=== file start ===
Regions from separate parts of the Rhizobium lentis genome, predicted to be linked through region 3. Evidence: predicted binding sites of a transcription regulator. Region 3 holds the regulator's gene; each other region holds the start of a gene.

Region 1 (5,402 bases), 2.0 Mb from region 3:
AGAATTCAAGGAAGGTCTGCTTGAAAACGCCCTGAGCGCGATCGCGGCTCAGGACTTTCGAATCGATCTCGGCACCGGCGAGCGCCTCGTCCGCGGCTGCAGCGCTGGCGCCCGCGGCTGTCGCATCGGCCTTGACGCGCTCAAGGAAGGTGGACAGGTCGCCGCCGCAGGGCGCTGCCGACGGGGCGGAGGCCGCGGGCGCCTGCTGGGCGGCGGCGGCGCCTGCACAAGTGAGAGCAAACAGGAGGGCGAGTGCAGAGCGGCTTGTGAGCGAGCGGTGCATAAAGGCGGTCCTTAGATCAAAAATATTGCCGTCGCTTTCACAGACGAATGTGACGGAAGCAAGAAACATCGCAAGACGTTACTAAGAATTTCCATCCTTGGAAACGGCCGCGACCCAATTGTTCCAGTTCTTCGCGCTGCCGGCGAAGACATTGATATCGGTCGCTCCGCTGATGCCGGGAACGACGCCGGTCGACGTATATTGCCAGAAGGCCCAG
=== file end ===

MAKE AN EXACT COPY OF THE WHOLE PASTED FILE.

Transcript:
Regions from separate parts of the Rhizobium lentis genome, predicted to be linked through region 3. Evidence: predicted binding sites of a transcription regulator. Region 3 holds the regulator's gene; each other region holds the start of a gene.

Region 1 (5,402 bases), 2.0 Mb from region 3:
AGAATTCAAGGAAGGTCTGCTTGAAAACGCCCTGAGCGCGATCGCGGCTCAGGACTTTCGAATCGATCTCGGCACCGGCGAGCGCCTCGTCCGCGGCTGCAGCGCTGGCGCCCGCGGCTGTCGCATCGGCCTTGACGCGCTCAAGGAAGGTGGACAGGTCGCCGCCGCAGGGCGCTGCCGACGGGGCGGAGGCCGCGGGCGCCTGCTGGGCGGCGGCGGCGCCTGCACAAGTGAGAGCAAACAGGAGGGCGAGTGCAGAGCGGCTTGTGAGCGAGCGGTGCATAAAGGCGGTCCTTAGATCAAAAATATTGCCGTCGCTTTCACAGACGAATGTGACGGAAGCAAGAAACATCGCAAGACGTTACTAAGAATTTCCATCCTTGGAAACGGCCGCGACCCAATTGTTCCAGTTCTTCGCGCTGCCGGCGAAGACATTGATATCGGTCGCTCCGCTGATGCCGGGAACGACGCCGGTCGACGTATATTGCCAGAAGGCCCAG